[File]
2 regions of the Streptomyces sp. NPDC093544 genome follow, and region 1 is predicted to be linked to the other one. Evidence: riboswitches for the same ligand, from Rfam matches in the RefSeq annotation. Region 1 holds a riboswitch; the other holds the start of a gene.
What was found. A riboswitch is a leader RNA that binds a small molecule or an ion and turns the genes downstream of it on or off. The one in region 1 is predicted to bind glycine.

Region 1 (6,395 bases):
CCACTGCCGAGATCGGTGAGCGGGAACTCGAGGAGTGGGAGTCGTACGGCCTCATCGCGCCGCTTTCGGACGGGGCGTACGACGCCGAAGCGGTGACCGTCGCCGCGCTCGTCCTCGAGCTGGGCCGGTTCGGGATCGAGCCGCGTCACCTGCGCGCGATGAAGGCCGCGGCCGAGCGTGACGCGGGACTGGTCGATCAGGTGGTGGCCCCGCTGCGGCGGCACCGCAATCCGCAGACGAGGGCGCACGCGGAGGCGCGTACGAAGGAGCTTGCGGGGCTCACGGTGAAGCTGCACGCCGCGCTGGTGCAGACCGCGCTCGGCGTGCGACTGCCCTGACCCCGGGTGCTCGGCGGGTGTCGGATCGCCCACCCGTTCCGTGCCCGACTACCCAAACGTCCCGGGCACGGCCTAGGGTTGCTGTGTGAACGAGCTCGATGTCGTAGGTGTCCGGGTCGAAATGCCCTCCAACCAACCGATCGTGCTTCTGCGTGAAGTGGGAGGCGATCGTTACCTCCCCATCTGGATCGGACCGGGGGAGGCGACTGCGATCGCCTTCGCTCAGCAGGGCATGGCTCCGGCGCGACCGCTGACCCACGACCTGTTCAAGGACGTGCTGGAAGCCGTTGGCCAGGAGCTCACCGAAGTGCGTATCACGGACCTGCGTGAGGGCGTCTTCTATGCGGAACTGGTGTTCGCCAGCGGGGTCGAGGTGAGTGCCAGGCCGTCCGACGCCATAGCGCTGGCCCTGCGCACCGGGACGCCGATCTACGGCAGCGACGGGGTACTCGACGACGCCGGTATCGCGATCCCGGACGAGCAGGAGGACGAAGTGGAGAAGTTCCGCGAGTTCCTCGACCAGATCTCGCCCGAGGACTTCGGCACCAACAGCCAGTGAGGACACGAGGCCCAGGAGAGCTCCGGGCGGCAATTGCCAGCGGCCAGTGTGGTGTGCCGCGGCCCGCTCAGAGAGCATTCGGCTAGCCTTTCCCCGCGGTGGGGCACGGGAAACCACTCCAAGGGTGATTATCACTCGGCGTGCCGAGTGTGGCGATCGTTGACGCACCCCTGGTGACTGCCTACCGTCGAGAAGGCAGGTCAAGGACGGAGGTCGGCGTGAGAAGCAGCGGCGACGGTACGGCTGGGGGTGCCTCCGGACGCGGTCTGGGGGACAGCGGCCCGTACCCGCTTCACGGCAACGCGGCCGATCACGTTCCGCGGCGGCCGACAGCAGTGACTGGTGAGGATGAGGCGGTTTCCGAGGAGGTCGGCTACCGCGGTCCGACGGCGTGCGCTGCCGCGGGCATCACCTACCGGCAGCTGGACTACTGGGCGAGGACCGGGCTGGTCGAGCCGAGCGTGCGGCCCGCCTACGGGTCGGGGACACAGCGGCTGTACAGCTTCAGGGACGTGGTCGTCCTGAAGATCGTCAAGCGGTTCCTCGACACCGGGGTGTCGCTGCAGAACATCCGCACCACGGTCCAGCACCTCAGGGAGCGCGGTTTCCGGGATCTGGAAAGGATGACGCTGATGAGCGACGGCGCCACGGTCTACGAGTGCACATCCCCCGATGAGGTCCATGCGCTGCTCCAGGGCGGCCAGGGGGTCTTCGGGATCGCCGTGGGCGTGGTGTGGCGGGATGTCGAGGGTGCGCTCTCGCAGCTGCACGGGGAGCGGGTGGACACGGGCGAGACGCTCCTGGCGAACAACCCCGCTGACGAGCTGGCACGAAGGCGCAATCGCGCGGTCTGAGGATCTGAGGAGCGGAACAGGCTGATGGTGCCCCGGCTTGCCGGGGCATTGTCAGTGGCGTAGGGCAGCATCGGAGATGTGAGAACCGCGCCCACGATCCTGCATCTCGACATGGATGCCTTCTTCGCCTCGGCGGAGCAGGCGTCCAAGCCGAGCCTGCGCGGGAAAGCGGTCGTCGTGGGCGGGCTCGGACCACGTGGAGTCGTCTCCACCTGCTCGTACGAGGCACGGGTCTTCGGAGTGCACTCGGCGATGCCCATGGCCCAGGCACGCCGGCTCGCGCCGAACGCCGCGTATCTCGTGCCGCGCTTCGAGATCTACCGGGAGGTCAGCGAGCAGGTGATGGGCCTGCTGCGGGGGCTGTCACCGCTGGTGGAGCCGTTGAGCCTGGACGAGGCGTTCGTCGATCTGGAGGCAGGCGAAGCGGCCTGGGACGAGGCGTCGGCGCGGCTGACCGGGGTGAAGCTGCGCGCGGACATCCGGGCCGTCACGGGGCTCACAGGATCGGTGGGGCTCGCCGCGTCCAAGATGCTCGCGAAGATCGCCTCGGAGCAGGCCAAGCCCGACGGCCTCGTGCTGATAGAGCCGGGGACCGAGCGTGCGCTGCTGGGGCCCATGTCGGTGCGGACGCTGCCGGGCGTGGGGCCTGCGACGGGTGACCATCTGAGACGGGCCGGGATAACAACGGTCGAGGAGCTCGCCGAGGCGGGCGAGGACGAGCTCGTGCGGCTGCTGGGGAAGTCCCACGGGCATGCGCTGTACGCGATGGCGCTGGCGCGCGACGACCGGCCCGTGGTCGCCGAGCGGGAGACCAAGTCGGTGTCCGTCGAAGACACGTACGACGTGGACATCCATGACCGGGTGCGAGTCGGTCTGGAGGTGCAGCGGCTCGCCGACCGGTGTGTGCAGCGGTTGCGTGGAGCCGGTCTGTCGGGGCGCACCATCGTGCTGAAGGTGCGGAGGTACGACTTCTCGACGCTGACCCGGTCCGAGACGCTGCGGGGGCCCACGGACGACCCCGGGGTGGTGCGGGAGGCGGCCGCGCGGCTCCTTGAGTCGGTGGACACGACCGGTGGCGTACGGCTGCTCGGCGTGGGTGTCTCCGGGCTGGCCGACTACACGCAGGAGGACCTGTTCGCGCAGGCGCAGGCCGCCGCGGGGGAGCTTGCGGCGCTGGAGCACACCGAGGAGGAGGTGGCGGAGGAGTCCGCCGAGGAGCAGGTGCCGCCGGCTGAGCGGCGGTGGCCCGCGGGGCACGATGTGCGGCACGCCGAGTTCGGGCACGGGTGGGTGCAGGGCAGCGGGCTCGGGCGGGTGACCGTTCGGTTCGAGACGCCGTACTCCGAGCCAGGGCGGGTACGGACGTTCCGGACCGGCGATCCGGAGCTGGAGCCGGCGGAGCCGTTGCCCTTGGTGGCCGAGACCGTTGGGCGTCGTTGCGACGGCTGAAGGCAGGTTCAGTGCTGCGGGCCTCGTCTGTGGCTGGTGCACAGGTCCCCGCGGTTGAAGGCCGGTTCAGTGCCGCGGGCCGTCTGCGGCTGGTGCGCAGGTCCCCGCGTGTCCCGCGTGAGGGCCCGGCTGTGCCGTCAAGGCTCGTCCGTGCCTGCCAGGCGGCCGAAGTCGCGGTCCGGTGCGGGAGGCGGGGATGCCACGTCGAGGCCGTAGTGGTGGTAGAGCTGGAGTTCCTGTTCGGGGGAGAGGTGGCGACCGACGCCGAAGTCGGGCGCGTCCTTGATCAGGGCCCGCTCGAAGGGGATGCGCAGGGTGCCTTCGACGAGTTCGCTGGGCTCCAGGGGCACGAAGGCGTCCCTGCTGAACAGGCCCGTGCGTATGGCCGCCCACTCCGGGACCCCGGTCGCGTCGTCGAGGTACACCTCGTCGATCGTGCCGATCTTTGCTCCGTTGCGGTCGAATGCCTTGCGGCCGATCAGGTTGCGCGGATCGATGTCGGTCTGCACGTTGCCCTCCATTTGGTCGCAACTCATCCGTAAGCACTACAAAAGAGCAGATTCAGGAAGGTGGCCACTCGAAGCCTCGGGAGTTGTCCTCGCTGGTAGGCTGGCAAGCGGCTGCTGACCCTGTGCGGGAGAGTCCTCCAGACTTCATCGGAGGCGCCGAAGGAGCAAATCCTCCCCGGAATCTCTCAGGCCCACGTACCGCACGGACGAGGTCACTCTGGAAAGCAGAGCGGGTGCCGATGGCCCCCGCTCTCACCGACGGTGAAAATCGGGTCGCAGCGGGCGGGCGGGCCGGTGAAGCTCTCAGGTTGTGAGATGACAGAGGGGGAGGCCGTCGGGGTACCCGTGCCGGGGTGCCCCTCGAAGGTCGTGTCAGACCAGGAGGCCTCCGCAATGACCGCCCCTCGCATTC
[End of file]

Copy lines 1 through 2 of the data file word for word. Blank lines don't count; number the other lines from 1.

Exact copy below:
2 regions of the Streptomyces sp. NPDC093544 genome follow, and region 1 is predicted to be linked to the other one. Evidence: riboswitches for the same ligand, from Rfam matches in the RefSeq annotation. Region 1 holds a riboswitch; the other holds the start of a gene.
What was found. A riboswitch is a leader RNA that binds a small molecule or an ion and turns the genes downstream of it on or off. The one in region 1 is predicted to bind glycine.